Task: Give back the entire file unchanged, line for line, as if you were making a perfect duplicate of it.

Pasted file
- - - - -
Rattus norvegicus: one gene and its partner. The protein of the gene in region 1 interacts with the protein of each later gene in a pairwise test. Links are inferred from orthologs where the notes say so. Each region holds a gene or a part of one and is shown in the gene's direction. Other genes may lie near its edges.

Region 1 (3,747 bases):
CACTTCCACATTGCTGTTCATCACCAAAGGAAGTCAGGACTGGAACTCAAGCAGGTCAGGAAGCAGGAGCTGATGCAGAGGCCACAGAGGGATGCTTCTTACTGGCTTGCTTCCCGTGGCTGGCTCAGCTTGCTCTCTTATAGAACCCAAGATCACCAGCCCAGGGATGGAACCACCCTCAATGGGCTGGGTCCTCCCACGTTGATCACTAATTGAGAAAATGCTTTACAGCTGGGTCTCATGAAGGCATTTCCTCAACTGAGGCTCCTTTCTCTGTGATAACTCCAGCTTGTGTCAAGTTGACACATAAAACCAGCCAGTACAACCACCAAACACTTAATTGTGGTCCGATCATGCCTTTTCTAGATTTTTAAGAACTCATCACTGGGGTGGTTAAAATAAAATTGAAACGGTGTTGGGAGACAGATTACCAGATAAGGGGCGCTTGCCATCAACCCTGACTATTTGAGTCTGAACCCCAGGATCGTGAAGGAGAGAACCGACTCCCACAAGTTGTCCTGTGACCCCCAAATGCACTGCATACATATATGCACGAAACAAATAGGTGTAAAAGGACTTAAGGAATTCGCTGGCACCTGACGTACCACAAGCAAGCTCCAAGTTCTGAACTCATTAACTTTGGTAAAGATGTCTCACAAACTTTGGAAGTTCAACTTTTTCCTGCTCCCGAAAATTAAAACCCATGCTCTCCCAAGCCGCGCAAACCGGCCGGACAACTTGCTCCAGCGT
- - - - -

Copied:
Rattus norvegicus: one gene and its partner. The protein of the gene in region 1 interacts with the protein of each later gene in a pairwise test. Links are inferred from orthologs where the notes say so. Each region holds a gene or a part of one and is shown in the gene's direction. Other genes may lie near its edges.

Region 1 (3,747 bases):
CACTTCCACATTGCTGTTCATCACCAAAGGAAGTCAGGACTGGAACTCAAGCAGGTCAGGAAGCAGGAGCTGATGCAGAGGCCACAGAGGGATGCTTCTTACTGGCTTGCTTCCCGTGGCTGGCTCAGCTTGCTCTCTTATAGAACCCAAGATCACCAGCCCAGGGATGGAACCACCCTCAATGGGCTGGGTCCTCCCACGTTGATCACTAATTGAGAAAATGCTTTACAGCTGGGTCTCATGAAGGCATTTCCTCAACTGAGGCTCCTTTCTCTGTGATAACTCCAGCTTGTGTCAAGTTGACACATAAAACCAGCCAGTACAACCACCAAACACTTAATTGTGGTCCGATCATGCCTTTTCTAGATTTTTAAGAACTCATCACTGGGGTGGTTAAAATAAAATTGAAACGGTGTTGGGAGACAGATTACCAGATAAGGGGCGCTTGCCATCAACCCTGACTATTTGAGTCTGAACCCCAGGATCGTGAAGGAGAGAACCGACTCCCACAAGTTGTCCTGTGACCCCCAAATGCACTGCATACATATATGCACGAAACAAATAGGTGTAAAAGGACTTAAGGAATTCGCTGGCACCTGACGTACCACAAGCAAGCTCCAAGTTCTGAACTCATTAACTTTGGTAAAGATGTCTCACAAACTTTGGAAGTTCAACTTTTTCCTGCTCCCGAAAATTAAAACCCATGCTCTCCCAAGCCGCGCAAACCGGCCGGACAACTTGCTCCAGCGT